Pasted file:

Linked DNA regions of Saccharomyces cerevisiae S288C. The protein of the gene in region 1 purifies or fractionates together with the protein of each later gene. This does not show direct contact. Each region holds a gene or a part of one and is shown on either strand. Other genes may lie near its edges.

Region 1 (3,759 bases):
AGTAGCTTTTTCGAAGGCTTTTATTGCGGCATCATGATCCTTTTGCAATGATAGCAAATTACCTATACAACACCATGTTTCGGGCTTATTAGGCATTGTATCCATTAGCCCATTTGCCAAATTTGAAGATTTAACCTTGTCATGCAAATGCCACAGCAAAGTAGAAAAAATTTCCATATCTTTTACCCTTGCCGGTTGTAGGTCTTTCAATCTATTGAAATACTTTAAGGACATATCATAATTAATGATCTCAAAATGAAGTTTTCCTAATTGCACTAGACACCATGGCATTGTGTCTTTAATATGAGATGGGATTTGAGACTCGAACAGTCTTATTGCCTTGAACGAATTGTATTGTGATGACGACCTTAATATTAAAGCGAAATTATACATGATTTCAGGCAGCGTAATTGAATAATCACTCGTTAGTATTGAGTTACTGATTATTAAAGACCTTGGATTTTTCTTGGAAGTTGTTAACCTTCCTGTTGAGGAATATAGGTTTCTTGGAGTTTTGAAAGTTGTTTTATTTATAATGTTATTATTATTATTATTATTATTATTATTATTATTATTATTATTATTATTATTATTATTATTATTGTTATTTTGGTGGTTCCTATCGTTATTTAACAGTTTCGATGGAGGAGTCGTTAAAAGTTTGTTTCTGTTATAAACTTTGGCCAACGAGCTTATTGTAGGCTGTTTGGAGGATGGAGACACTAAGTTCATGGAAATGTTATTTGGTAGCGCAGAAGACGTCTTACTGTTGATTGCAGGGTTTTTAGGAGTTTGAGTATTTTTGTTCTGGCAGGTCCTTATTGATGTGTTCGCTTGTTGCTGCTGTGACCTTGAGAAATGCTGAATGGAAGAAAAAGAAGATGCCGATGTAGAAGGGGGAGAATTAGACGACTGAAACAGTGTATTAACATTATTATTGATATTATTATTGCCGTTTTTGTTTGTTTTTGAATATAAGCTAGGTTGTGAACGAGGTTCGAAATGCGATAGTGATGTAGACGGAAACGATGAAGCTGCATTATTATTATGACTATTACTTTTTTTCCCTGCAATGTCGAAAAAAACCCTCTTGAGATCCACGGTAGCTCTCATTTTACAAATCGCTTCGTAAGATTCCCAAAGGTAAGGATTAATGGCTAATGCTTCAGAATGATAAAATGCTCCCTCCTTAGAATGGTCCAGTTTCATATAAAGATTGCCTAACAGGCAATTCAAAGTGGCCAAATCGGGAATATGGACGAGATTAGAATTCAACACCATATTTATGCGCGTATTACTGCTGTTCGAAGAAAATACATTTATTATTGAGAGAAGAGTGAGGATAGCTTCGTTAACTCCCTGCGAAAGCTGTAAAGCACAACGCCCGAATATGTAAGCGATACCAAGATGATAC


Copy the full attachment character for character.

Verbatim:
Linked DNA regions of Saccharomyces cerevisiae S288C. The protein of the gene in region 1 purifies or fractionates together with the protein of each later gene. This does not show direct contact. Each region holds a gene or a part of one and is shown on either strand. Other genes may lie near its edges.

Region 1 (3,759 bases):
AGTAGCTTTTTCGAAGGCTTTTATTGCGGCATCATGATCCTTTTGCAATGATAGCAAATTACCTATACAACACCATGTTTCGGGCTTATTAGGCATTGTATCCATTAGCCCATTTGCCAAATTTGAAGATTTAACCTTGTCATGCAAATGCCACAGCAAAGTAGAAAAAATTTCCATATCTTTTACCCTTGCCGGTTGTAGGTCTTTCAATCTATTGAAATACTTTAAGGACATATCATAATTAATGATCTCAAAATGAAGTTTTCCTAATTGCACTAGACACCATGGCATTGTGTCTTTAATATGAGATGGGATTTGAGACTCGAACAGTCTTATTGCCTTGAACGAATTGTATTGTGATGACGACCTTAATATTAAAGCGAAATTATACATGATTTCAGGCAGCGTAATTGAATAATCACTCGTTAGTATTGAGTTACTGATTATTAAAGACCTTGGATTTTTCTTGGAAGTTGTTAACCTTCCTGTTGAGGAATATAGGTTTCTTGGAGTTTTGAAAGTTGTTTTATTTATAATGTTATTATTATTATTATTATTATTATTATTATTATTATTATTATTATTATTATTATTATTATTATTGTTATTTTGGTGGTTCCTATCGTTATTTAACAGTTTCGATGGAGGAGTCGTTAAAAGTTTGTTTCTGTTATAAACTTTGGCCAACGAGCTTATTGTAGGCTGTTTGGAGGATGGAGACACTAAGTTCATGGAAATGTTATTTGGTAGCGCAGAAGACGTCTTACTGTTGATTGCAGGGTTTTTAGGAGTTTGAGTATTTTTGTTCTGGCAGGTCCTTATTGATGTGTTCGCTTGTTGCTGCTGTGACCTTGAGAAATGCTGAATGGAAGAAAAAGAAGATGCCGATGTAGAAGGGGGAGAATTAGACGACTGAAACAGTGTATTAACATTATTATTGATATTATTATTGCCGTTTTTGTTTGTTTTTGAATATAAGCTAGGTTGTGAACGAGGTTCGAAATGCGATAGTGATGTAGACGGAAACGATGAAGCTGCATTATTATTATGACTATTACTTTTTTTCCCTGCAATGTCGAAAAAAACCCTCTTGAGATCCACGGTAGCTCTCATTTTACAAATCGCTTCGTAAGATTCCCAAAGGTAAGGATTAATGGCTAATGCTTCAGAATGATAAAATGCTCCCTCCTTAGAATGGTCCAGTTTCATATAAAGATTGCCTAACAGGCAATTCAAAGTGGCCAAATCGGGAATATGGACGAGATTAGAATTCAACACCATATTTATGCGCGTATTACTGCTGTTCGAAGAAAATACATTTATTATTGAGAGAAGAGTGAGGATAGCTTCGTTAACTCCCTGCGAAAGCTGTAAAGCACAACGCCCGAATATGTAAGCGATACCAAGATGATAC